Suvarna Garge

Hallo Bandoeng

Updated on
Share on FacebookTweet on TwitterShare on LinkedIn
A-side  Hallo Bandoeng
Format  10 in, 78 rpm
Writer(s)  Willy Derby
Released  1929
Genre  Levenslied

"Hallo Bandoeng" is a song by the Dutch levenslied singer Willy Derby (real name: Willem Frederik Christiaan Dieben, 1886-1944). It was released in 1929 and sold more than 50,000 copies, an astronomical number for that time. It was one of Derby's songs that became part of Dutch culture. The phrase "Hallo Bandoeng" was well known at that time, as the usual opening used by Radio Kootwijk when establishing a connection with Bandung (in Dutch: "Bandoeng"), one of the more important cities in the then Dutch East Indies.

Narrative

The song tells the story of an old woman, who spends her last money at Radio Kootwijk so that, for the first time in years, she can hear the voice of her son, who lives in Bandoeng with his "little brown wife" and their children. In the refrain, the son greets his mother and, with a sob, she greets her dearest boy. The son asks how she's doing ("how are you, old woman"), but her answer is only that she misses him so much. When the woman asks about his wife, her son tells her that they talk about her every day and that the children pray for the granny they've never met each evening and kiss her portrait before going to sleep. In only four more years he'll be back in Holland and will hug her. He then tells her that his youngest son is with him and the boy greets her: "dear grandmother, tabe, tabe" (a greeting in Indonesian). Upon hearing this the woman thanks the Lord for allowing her to have heard her grandsons voice and collapses crying. The last version of the refrain is modified. The son calls his mother again, but only hears a sob. The last sentence has the woman dead and the child calling "Tabe".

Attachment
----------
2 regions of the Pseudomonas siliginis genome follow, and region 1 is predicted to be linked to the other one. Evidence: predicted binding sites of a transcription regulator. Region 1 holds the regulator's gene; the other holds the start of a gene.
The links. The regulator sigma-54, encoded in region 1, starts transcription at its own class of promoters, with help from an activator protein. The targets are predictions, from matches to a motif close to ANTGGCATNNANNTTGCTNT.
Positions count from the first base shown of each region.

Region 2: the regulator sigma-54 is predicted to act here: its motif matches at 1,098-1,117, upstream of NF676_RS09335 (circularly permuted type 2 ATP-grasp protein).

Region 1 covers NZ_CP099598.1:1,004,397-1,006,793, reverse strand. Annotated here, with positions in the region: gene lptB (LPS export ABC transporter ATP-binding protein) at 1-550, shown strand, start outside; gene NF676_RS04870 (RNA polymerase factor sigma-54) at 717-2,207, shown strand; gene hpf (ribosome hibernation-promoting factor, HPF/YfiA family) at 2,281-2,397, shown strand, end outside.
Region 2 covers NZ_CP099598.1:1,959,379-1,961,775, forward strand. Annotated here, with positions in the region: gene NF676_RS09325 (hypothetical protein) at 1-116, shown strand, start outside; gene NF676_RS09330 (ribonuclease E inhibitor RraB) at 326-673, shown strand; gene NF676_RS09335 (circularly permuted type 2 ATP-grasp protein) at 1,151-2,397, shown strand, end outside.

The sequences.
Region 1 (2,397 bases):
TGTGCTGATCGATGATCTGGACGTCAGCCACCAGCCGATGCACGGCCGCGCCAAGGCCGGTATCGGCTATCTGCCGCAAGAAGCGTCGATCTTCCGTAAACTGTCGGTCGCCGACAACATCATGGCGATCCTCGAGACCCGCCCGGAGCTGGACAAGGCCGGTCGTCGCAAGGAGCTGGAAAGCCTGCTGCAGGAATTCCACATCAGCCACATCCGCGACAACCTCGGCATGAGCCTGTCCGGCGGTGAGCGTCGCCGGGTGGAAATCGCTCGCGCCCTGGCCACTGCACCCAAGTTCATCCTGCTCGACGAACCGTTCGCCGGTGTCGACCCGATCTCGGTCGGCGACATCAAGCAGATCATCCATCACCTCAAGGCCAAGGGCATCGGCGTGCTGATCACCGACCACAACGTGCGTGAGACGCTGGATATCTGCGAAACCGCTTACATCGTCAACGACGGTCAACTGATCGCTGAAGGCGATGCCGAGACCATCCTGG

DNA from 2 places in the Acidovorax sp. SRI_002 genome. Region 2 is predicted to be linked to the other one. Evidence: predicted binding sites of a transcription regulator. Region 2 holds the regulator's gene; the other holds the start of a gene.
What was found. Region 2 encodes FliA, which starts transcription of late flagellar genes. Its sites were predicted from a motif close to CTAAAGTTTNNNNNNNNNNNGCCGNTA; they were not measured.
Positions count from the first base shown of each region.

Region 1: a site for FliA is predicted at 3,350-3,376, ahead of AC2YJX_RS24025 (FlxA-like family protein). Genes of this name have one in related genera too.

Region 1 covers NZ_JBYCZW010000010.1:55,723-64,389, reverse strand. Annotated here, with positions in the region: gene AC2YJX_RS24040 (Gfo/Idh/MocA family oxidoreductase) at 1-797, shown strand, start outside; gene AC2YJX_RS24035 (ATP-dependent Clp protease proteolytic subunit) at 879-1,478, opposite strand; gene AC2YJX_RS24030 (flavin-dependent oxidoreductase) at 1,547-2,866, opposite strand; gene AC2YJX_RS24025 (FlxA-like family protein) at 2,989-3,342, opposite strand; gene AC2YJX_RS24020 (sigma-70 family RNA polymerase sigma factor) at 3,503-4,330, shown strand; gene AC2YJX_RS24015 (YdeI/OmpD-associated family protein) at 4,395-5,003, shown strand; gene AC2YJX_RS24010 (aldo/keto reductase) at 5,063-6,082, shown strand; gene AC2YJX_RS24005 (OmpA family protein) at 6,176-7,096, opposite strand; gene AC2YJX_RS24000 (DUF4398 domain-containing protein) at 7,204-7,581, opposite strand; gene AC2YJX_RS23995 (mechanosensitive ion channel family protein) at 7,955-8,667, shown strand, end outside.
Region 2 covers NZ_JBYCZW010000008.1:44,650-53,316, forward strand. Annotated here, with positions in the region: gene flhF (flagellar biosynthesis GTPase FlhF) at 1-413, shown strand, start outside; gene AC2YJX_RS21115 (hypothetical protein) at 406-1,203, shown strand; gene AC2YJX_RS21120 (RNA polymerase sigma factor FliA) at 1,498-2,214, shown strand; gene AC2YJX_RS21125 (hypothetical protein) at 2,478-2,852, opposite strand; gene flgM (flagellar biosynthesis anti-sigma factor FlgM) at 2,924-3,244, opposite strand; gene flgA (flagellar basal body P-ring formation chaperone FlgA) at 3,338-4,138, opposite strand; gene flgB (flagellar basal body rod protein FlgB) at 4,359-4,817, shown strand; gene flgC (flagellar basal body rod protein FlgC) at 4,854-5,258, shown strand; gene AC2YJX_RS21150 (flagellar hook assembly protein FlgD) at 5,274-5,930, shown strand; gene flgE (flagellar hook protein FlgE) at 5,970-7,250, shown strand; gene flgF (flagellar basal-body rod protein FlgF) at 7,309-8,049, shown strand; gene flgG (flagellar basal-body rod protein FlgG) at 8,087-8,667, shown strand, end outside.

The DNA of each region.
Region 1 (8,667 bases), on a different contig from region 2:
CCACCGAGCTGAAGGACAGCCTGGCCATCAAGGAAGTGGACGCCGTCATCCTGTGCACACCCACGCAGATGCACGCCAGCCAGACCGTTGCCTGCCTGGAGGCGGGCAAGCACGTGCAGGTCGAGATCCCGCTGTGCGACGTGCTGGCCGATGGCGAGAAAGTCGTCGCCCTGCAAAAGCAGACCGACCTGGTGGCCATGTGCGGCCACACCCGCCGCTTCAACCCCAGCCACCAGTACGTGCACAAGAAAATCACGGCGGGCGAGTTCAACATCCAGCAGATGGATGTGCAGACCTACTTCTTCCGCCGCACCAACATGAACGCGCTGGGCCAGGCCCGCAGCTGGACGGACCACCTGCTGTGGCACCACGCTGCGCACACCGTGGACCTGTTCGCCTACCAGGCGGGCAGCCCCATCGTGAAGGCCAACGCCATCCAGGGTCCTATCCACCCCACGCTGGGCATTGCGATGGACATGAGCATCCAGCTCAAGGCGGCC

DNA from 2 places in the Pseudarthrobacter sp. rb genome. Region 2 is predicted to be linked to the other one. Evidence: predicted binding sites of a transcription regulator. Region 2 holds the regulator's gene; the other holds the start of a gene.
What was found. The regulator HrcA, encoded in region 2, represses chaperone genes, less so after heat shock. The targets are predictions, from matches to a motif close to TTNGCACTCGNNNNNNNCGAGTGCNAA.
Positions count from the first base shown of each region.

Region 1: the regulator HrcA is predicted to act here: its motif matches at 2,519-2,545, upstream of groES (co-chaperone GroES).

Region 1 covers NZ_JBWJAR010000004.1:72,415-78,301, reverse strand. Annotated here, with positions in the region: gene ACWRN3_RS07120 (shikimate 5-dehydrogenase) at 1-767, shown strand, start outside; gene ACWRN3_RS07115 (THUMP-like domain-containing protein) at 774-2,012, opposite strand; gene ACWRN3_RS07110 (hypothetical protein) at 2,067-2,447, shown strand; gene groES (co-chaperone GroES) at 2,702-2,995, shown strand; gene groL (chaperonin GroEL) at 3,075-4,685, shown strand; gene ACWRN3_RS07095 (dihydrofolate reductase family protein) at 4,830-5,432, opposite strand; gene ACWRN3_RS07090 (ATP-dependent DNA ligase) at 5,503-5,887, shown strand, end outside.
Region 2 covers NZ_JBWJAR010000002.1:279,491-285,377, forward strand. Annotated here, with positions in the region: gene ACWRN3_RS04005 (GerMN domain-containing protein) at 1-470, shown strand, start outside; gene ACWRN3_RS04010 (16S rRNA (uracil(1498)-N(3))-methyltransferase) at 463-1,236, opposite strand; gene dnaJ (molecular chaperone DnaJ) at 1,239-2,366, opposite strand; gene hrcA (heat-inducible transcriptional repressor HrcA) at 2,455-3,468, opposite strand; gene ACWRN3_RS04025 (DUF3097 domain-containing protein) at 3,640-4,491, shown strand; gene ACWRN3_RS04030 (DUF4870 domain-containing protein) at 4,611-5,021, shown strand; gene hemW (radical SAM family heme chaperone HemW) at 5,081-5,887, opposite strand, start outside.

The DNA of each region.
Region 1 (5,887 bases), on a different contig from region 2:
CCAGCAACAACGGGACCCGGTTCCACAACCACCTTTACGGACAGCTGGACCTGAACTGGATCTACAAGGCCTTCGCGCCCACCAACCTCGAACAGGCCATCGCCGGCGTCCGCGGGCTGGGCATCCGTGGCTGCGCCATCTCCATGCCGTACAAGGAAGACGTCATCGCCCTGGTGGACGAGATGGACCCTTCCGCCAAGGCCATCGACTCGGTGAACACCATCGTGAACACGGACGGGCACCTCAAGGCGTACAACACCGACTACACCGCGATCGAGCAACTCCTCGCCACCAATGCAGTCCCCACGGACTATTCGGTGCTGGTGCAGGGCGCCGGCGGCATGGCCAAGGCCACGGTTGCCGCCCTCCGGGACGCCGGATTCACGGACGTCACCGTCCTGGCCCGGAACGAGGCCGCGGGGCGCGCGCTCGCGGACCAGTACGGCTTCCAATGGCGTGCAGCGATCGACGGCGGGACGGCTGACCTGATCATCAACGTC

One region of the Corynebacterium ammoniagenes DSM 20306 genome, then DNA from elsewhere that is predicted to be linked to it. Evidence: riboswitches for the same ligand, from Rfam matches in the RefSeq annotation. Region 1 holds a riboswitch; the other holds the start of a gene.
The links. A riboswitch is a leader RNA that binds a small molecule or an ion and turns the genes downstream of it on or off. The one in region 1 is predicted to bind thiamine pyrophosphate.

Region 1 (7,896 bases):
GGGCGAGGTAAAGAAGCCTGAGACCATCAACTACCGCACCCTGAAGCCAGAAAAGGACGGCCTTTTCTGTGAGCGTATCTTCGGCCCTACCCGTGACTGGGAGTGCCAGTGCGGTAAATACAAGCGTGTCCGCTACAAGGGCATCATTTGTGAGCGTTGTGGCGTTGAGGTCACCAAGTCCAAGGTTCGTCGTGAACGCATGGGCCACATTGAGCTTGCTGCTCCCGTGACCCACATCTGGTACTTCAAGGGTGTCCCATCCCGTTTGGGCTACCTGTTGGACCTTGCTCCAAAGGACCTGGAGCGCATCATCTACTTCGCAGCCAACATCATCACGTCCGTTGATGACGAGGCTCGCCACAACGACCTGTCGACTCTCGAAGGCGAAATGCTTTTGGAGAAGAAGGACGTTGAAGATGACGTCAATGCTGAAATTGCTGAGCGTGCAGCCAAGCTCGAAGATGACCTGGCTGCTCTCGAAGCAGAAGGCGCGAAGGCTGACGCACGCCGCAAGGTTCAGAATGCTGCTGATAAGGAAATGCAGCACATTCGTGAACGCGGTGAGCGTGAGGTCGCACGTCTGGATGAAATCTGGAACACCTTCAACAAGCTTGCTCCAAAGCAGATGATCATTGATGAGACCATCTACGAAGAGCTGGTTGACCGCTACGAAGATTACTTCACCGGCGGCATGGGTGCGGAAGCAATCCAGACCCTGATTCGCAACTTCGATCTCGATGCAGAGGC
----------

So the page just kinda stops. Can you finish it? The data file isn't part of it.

References

Hallo Bandoeng Wikipedia


Similar Topics
My Zinc Bed (film)
Simon Baldwin
Craig McCracken
Topics